“Yes, I admit it, I made mistakes. I got too caught up in my revenge. I was willing to watch the world end for my own desires. But where was it written in the stars that everything I believed in was wrong, Twilight?” I felt the blade dig deeper and deeper with each word. “But that’s all I’ll go down in history as, right? Starlight Glimmer, former villain, redeemed by Twilight Sparkle, our princess and hero.”
“That’s not true, Starlight, and you know it.”
“History is written by the winners, Princess. And the hero always wins, right?”
“I didn’t beat you, Starlight.”
“You could have, eventually. I’m sure.” The doubt enters my voice, my heart, and I can see the disgust in my reflection. “You won, Twilight. You were this close to it all being over, and you turned it all around.”
“Only because you–”
“You don’t get it, do you, Princess? You’re the hero. It was your precious friendship that saved the world, not mine. It was your steadfast belief in different ponies being friends that won out, not mine. You saved the world from the evil, hateful mare hell-bent on world destruction.
“I was… the villain.”
A hoof turns my head, and I look into the Princess’ face. At least, I assume it’s the Princess’ face. All I can see right now is purple. Has to be better than looking at my reflection, at least.
For a moment, she doesn’t say anything. I can hear my reflection, in the back of my head. “She’ll never understand you, your struggle. Ponies that are different can’t be friends.” I wish I could still believe she was right.
“You’re not the first pony I’ve met to have a friend leave them behind.” Her voice shakes me out of my thoughts, and I turn my head to face her. She keeps looking at the wall. At her reflection. “I know a pony by the name of Moondancer. Her friend never came to the first party she ever threw, and it broke her heart. It drove her to a life of solitude, afraid to make friends, afraid her heart would be broken again.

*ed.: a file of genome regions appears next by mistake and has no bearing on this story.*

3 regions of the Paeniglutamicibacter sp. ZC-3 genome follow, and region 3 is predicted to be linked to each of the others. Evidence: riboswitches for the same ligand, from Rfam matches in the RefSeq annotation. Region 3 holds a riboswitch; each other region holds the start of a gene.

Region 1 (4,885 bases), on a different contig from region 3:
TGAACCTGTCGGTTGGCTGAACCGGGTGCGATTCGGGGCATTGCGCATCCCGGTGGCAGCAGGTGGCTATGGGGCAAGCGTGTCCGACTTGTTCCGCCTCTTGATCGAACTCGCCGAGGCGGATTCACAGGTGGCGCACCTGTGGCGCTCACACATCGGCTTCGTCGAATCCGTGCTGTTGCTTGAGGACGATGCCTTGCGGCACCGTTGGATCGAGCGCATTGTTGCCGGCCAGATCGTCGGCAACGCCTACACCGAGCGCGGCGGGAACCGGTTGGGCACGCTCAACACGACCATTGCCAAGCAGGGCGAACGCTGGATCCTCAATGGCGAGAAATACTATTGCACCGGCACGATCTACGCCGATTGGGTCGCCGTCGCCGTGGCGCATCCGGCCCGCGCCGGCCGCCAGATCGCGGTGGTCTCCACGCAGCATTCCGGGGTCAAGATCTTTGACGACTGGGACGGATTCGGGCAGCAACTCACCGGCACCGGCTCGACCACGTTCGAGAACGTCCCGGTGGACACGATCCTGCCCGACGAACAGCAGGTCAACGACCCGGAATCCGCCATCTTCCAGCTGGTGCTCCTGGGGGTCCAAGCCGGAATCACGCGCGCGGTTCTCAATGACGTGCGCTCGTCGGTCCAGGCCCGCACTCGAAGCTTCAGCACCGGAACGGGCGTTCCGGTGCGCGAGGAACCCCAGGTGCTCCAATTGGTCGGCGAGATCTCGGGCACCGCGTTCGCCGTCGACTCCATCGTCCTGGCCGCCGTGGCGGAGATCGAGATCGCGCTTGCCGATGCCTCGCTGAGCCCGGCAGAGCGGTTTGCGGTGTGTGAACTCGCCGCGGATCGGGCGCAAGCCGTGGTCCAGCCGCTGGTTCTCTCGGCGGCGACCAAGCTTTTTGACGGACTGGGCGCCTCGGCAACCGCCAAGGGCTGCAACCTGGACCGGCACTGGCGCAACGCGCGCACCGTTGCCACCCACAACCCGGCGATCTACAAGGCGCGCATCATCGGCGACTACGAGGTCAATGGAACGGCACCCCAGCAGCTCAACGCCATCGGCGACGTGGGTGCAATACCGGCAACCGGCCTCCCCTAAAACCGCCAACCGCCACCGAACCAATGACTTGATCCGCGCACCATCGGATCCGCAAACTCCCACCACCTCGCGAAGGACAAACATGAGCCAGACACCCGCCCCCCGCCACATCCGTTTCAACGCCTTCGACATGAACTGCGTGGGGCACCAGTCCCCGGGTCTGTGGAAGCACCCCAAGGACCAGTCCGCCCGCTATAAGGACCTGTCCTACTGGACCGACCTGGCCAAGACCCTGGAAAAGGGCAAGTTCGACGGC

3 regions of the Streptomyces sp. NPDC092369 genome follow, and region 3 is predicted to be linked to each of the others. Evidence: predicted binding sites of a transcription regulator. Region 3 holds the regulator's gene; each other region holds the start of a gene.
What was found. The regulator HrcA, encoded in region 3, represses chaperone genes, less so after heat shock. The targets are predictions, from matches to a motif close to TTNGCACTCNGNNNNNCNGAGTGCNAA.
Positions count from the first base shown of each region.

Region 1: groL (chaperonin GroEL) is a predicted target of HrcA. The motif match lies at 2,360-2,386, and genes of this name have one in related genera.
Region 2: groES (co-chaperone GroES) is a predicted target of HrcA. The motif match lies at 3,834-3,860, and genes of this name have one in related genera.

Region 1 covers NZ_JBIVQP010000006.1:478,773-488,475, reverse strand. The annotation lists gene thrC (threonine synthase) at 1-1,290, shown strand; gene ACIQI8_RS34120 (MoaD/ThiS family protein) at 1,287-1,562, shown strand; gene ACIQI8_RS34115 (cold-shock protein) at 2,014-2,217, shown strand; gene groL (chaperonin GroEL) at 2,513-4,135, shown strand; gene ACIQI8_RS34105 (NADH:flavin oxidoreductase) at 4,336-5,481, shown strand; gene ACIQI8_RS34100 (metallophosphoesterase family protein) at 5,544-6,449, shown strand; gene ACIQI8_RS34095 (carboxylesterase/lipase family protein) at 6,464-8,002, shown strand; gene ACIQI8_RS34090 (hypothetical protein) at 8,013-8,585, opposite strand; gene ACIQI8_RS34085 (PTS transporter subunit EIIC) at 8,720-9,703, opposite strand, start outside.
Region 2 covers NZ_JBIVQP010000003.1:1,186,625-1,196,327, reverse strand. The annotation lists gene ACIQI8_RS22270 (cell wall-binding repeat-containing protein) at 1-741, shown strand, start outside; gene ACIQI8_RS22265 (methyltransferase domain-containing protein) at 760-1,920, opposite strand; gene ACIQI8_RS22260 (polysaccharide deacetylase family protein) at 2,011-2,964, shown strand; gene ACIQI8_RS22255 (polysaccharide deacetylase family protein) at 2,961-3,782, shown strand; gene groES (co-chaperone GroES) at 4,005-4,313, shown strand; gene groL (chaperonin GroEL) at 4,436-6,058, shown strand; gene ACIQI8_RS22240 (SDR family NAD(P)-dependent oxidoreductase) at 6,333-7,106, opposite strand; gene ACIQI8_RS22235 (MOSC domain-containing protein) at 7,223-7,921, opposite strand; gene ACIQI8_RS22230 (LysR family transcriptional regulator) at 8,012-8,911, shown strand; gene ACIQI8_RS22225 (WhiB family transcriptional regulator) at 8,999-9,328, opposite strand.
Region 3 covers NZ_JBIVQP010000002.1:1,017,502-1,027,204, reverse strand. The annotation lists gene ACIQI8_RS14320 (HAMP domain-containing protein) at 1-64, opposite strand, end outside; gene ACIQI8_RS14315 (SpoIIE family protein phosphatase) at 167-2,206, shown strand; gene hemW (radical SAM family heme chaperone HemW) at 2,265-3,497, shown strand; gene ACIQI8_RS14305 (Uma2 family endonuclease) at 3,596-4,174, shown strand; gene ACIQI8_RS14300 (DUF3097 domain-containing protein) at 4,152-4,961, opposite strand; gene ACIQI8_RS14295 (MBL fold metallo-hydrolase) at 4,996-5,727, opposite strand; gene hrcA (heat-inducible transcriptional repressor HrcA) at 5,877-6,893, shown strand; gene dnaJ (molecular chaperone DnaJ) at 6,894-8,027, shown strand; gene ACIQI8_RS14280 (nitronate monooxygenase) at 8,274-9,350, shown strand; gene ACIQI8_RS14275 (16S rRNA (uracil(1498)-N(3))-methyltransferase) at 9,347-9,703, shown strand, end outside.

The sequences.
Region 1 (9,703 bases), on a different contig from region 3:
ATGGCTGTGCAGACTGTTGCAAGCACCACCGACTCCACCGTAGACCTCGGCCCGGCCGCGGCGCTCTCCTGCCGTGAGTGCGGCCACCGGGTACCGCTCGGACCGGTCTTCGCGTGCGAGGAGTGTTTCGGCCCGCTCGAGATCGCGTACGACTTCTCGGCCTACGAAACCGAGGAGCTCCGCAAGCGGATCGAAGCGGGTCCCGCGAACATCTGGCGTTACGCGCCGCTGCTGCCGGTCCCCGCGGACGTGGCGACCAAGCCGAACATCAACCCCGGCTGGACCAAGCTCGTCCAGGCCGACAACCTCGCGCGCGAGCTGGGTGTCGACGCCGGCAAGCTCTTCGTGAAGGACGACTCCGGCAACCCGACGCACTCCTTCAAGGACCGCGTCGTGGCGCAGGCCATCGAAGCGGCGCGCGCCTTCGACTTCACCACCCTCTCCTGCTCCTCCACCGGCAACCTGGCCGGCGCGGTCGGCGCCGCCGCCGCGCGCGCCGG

“When I tried to help her, she pushed me away. She was certain her way was the only way. I couldn’t reason with her, could never prove to her what I knew about friendship.
“It didn’t help the pony who left her behind… was me.” For the barest of instants, I saw a flash of an orange pony before me.
“I didn’t beat Moondancer, Starlight, not in that sense. I didn’t prove to her she’d never struggle with a lost friendship. She was right, really, in her own way. But I gave her a chance to believe in better future… and I’m glad she took it.
“I read once that, in order to let go, sometimes you have to mourn the death of a past self.”
I didn’t want to hear it. I didn’t want to be told to let go, to embrace the future, to leave behind everything that made me who I was. But I looked back at my reflection. And suddenly, seeing her on a funeral pyre didn’t seem too bad.
I feel the bed shift as the princess climbed out of the bed. I hear the door creak open, and I turn over. “Twilight.”
She turns to face me. I feel a smirk on my face. “Princess of Friendship, indeed.” A small smile crosses her face.
She turned to the door. “Twilight.”
She turned again. “…Thanks.”
“You’re welcome.” And with that, she leaves me alone with my reflection. I would put the past behind me… someday. But tonight, I gaze at my reflection, and resign myself to labelling her a villain.
I stumble down the stairs. I don’t know the way around the castle, but I have enough sense to follow the smell of pancakes. It’s just the Princess and her dragon in the kitchen, and a pile of pancakes that cannot possibly be for only two ponies and a dragon. I get a warm smile and a warm-enough smile when they see me. The pancakes slide across the table to in front of me, and I indulge my hunger.
“Oh, Starlight.” The Princess’ call draws my head up, pancake hanging from my mouth in a most undignified manner. “I was hoping you would be willing to share a little more about yourself and your past later today.”
I shrug. Probably some get-to-know-you-better friendship exercise. “Okay. Any particular reason?”
“Because… history is written by the winners.”